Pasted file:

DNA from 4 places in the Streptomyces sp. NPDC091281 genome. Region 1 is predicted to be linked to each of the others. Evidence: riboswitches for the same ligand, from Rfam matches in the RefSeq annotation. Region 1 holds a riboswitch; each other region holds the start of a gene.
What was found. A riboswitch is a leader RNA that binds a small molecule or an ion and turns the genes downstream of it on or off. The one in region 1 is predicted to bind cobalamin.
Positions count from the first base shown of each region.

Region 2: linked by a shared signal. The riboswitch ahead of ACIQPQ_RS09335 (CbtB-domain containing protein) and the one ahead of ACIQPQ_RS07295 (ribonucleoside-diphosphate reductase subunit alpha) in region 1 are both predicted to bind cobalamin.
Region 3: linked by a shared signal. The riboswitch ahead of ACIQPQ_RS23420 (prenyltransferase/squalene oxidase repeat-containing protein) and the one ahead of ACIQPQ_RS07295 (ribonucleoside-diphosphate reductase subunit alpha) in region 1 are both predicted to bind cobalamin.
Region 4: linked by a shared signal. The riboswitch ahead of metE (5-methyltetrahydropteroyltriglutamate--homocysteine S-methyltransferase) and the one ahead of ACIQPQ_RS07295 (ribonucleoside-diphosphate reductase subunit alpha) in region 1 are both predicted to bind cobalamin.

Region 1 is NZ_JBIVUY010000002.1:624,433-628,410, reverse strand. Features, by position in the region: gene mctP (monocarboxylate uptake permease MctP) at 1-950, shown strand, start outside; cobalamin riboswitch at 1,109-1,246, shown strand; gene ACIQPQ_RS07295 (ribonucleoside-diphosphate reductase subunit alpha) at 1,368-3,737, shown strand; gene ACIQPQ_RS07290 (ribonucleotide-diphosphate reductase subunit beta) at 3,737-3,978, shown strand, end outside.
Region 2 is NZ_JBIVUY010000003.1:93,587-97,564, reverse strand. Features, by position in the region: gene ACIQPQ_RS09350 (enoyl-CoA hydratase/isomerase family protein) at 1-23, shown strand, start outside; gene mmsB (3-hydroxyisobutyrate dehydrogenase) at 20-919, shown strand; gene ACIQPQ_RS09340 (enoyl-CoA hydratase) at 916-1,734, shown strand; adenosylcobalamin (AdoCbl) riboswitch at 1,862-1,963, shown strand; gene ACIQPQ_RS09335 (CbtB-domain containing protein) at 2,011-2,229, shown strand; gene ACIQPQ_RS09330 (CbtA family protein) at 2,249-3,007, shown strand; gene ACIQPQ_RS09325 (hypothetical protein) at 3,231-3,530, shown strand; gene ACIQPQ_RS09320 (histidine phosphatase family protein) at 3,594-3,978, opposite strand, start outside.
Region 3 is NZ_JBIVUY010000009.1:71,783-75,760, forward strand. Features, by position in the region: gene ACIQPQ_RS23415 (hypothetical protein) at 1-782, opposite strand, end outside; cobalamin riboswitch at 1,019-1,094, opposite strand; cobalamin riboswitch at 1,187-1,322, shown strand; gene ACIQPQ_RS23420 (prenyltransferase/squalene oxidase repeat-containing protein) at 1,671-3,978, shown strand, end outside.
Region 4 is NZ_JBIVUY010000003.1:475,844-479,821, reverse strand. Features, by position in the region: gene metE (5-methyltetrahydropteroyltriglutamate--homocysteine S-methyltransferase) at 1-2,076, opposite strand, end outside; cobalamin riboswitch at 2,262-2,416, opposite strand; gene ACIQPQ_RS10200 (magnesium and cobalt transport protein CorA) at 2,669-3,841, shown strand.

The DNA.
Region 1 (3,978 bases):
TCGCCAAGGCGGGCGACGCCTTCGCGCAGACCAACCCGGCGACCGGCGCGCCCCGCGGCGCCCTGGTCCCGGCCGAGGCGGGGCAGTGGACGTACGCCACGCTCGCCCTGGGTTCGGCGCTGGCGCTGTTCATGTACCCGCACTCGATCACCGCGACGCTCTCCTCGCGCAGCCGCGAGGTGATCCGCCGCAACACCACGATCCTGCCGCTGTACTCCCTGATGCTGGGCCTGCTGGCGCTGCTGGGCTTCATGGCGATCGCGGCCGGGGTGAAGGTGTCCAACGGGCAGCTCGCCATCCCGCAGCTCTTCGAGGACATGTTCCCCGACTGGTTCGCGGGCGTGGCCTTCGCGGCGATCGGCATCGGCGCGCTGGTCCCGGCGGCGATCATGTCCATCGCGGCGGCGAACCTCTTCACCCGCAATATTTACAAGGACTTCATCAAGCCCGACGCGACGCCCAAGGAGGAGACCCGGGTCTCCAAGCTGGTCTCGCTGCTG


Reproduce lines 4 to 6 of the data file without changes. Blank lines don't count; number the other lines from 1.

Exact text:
Region 2: linked by a shared signal. The riboswitch ahead of ACIQPQ_RS09335 (CbtB-domain containing protein) and the one ahead of ACIQPQ_RS07295 (ribonucleoside-diphosphate reductase subunit alpha) in region 1 are both predicted to bind cobalamin.
Region 3: linked by a shared signal. The riboswitch ahead of ACIQPQ_RS23420 (prenyltransferase/squalene oxidase repeat-containing protein) and the one ahead of ACIQPQ_RS07295 (ribonucleoside-diphosphate reductase subunit alpha) in region 1 are both predicted to bind cobalamin.
Region 4: linked by a shared signal. The riboswitch ahead of metE (5-methyltetrahydropteroyltriglutamate--homocysteine S-methyltransferase) and the one ahead of ACIQPQ_RS07295 (ribonucleoside-diphosphate reductase subunit alpha) in region 1 are both predicted to bind cobalamin.